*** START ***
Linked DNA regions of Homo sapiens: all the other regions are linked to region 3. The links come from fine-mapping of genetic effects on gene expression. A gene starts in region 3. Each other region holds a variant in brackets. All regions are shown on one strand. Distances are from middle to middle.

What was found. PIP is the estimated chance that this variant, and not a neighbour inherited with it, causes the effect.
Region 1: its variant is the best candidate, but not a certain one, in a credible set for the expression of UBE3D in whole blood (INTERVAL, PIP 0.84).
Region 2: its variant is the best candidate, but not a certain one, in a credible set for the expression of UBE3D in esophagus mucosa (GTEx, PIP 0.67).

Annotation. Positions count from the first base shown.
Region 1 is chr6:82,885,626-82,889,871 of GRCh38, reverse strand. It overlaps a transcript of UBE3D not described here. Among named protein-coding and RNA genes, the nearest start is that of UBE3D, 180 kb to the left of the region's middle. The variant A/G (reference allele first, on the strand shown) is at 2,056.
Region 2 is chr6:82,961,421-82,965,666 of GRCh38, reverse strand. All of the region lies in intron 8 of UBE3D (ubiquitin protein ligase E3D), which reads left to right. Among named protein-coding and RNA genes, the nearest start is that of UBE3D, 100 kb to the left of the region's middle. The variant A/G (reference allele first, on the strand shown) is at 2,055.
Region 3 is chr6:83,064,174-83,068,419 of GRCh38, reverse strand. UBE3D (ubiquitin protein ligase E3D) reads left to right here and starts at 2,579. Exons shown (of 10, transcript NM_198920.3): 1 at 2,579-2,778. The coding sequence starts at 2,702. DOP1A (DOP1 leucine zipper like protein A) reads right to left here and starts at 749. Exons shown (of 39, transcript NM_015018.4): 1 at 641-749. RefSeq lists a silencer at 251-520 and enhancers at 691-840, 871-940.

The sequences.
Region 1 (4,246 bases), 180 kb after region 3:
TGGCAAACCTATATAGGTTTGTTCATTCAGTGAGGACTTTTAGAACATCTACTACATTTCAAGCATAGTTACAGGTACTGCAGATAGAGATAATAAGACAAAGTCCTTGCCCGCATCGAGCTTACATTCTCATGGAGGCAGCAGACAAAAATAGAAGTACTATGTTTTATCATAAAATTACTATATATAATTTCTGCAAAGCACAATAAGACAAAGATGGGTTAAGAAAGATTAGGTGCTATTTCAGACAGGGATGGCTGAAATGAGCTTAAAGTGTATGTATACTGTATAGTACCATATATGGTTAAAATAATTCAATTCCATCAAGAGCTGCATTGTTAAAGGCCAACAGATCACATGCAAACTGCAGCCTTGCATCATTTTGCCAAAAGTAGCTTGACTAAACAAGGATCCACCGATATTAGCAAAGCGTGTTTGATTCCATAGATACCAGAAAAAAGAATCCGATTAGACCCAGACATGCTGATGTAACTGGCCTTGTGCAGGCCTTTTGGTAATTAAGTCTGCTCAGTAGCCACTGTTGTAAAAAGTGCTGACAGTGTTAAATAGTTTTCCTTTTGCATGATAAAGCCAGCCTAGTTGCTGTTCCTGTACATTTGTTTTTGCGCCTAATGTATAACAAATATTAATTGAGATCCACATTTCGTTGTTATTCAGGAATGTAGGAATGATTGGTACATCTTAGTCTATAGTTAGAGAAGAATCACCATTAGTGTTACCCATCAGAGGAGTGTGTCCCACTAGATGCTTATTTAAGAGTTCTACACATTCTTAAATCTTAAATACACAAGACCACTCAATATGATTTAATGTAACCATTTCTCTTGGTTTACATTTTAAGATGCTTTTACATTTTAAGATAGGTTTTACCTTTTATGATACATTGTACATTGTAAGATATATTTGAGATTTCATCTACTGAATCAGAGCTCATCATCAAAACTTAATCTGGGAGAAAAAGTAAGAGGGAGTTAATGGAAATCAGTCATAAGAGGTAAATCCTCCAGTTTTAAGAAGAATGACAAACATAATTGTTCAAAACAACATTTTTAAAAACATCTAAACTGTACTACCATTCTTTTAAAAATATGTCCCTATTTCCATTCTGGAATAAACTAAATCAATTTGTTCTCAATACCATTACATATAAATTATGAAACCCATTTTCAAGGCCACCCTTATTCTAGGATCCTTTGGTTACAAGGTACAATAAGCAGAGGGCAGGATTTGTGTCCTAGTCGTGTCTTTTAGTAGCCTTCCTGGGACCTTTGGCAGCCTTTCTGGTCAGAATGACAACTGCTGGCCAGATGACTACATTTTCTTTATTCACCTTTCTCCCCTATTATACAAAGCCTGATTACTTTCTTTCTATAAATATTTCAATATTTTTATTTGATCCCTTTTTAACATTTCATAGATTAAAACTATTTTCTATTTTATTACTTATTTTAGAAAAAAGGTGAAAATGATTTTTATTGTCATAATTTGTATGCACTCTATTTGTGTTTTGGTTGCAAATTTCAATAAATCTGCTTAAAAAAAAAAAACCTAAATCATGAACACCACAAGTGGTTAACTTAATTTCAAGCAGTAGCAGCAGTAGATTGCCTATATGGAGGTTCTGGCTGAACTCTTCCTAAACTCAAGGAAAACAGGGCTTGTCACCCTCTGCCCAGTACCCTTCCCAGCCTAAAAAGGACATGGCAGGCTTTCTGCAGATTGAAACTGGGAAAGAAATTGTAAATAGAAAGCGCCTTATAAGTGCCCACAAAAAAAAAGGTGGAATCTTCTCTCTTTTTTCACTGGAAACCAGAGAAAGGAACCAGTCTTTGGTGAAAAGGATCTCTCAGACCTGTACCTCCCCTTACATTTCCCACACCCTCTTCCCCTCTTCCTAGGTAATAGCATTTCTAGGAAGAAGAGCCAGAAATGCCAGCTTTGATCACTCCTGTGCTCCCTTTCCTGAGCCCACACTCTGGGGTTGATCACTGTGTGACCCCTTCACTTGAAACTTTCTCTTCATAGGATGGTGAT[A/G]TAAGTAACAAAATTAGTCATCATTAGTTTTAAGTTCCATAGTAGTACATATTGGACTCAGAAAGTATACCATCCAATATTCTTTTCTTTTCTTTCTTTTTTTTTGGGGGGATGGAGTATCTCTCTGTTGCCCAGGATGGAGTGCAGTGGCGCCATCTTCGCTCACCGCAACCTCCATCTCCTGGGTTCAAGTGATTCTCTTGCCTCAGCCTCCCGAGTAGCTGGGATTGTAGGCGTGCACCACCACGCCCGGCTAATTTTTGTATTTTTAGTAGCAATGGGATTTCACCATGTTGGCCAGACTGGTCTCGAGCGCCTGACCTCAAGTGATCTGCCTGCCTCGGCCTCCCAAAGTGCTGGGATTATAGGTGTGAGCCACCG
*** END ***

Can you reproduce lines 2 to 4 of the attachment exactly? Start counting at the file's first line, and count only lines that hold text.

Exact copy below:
What was found. PIP is the estimated chance that this variant, and not a neighbour inherited with it, causes the effect.
Region 1: its variant is the best candidate, but not a certain one, in a credible set for the expression of UBE3D in whole blood (INTERVAL, PIP 0.84).
Region 2: its variant is the best candidate, but not a certain one, in a credible set for the expression of UBE3D in esophagus mucosa (GTEx, PIP 0.67).